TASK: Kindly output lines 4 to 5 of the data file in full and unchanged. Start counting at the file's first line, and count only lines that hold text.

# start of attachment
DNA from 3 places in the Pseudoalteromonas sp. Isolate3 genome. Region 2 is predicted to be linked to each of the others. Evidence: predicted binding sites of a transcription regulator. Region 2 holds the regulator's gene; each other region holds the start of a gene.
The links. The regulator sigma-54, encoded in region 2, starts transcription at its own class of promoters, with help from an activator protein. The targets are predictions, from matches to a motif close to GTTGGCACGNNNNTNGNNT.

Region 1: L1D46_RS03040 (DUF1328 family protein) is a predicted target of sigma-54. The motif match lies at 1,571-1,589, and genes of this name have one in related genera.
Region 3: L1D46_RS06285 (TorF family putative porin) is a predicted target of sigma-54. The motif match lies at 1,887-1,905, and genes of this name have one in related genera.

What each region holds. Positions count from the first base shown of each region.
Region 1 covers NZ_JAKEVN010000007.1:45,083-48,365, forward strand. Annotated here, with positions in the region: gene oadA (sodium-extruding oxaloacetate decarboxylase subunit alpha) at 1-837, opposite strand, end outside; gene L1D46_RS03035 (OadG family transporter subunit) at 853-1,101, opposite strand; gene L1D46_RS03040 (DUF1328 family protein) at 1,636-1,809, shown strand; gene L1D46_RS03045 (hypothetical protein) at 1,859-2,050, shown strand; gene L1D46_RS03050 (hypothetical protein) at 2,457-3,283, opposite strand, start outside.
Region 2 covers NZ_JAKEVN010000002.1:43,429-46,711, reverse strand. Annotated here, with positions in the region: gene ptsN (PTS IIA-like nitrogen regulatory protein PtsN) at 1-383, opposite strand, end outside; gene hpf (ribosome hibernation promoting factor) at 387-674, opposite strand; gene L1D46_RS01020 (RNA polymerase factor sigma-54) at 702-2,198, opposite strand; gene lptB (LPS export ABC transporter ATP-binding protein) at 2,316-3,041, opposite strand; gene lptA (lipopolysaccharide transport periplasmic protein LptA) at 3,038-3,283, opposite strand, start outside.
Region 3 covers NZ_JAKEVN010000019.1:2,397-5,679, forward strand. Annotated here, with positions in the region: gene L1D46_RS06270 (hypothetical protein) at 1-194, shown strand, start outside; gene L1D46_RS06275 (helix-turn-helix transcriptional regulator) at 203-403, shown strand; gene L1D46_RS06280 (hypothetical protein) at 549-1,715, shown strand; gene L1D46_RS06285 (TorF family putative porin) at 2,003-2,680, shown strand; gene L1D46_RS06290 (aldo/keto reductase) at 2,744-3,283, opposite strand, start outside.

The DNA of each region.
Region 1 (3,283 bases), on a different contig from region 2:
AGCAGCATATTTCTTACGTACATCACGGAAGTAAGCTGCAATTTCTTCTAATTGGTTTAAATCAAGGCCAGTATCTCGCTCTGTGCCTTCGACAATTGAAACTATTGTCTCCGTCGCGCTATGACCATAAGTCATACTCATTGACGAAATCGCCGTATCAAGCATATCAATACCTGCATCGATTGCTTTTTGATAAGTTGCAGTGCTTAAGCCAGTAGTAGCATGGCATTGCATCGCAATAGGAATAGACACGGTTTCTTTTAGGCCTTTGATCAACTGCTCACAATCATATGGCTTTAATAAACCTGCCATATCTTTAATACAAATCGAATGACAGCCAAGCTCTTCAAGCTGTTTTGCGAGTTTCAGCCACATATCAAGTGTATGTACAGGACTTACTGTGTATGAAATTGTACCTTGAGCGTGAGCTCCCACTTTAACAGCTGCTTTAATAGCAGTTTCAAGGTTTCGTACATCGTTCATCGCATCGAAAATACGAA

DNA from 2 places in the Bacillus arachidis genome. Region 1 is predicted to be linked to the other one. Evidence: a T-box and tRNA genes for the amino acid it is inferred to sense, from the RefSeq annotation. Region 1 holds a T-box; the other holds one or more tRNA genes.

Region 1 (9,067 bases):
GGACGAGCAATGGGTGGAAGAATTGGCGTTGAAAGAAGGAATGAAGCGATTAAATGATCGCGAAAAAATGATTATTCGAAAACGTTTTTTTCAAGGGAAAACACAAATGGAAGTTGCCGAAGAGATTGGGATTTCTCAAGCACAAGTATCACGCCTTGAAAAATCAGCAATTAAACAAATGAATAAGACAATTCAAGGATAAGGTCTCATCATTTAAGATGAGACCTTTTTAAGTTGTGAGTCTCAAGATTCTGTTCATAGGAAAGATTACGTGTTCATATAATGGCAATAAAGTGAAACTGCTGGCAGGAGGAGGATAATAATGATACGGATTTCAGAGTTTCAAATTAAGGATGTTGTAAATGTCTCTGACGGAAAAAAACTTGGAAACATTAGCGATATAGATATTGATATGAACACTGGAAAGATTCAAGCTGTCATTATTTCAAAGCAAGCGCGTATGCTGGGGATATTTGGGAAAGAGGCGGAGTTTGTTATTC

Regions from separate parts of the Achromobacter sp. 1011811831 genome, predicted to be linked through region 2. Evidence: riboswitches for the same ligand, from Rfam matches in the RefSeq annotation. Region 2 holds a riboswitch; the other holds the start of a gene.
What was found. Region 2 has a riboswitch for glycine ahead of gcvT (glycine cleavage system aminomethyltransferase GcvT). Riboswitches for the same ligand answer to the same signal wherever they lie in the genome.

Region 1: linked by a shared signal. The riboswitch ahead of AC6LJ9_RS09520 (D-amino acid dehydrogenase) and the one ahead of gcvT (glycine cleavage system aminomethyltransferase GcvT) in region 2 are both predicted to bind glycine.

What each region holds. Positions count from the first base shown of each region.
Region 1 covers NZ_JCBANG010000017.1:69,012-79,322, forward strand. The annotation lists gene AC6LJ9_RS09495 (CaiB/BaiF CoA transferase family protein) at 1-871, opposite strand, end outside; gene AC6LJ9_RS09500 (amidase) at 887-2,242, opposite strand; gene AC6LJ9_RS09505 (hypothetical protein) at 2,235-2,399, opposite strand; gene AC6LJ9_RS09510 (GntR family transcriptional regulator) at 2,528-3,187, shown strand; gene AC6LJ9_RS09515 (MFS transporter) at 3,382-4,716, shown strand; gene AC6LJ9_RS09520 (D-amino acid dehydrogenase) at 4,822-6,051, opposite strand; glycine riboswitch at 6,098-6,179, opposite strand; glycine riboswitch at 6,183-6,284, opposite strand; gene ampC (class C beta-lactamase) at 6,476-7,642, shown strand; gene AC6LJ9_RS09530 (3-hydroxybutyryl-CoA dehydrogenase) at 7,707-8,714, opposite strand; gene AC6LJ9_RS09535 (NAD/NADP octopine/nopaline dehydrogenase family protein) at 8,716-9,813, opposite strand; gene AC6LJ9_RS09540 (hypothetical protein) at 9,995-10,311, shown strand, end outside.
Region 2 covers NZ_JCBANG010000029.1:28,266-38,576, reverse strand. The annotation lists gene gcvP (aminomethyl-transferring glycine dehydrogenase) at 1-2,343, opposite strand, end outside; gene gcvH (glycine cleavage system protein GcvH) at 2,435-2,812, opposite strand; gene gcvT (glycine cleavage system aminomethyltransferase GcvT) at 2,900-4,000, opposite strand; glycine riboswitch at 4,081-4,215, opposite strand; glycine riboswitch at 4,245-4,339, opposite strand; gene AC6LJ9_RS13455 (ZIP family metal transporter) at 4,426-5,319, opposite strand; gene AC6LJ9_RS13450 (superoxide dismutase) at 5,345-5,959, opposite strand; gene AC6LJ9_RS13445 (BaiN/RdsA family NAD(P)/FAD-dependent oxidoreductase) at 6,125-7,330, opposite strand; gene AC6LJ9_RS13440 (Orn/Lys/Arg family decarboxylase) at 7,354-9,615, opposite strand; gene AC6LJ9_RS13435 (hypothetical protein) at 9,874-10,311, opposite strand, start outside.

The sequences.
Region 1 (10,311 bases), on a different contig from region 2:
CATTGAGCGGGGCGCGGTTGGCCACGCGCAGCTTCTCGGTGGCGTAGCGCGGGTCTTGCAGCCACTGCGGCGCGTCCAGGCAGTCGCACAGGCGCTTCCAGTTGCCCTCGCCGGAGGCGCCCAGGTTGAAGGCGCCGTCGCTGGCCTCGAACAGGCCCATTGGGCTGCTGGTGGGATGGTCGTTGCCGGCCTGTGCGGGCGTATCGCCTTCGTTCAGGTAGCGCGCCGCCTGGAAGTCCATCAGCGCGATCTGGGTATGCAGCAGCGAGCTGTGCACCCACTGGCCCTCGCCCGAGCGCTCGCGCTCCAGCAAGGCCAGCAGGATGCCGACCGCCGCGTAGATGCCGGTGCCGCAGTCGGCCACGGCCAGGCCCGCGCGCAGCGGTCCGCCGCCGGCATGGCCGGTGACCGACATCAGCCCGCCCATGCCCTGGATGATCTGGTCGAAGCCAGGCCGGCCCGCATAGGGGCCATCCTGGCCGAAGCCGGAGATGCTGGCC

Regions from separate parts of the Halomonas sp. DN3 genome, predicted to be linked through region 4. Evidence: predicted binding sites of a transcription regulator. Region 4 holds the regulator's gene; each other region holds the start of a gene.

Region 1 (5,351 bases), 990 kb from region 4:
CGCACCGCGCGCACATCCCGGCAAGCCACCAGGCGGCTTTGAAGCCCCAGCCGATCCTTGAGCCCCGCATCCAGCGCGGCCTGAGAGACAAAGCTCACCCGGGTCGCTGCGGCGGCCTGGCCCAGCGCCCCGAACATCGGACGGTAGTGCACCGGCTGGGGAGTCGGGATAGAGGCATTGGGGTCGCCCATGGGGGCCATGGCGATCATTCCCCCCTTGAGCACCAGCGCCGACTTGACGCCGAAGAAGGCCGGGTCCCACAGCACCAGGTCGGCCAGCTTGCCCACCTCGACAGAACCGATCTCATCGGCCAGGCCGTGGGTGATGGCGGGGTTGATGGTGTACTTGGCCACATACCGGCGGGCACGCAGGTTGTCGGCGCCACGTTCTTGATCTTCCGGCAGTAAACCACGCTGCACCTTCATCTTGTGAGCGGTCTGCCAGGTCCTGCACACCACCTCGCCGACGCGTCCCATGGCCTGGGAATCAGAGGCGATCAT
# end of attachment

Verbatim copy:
Region 3: L1D46_RS06285 (TorF family putative porin) is a predicted target of sigma-54. The motif match lies at 1,887-1,905, and genes of this name have one in related genera.

What each region holds. Positions count from the first base shown of each region.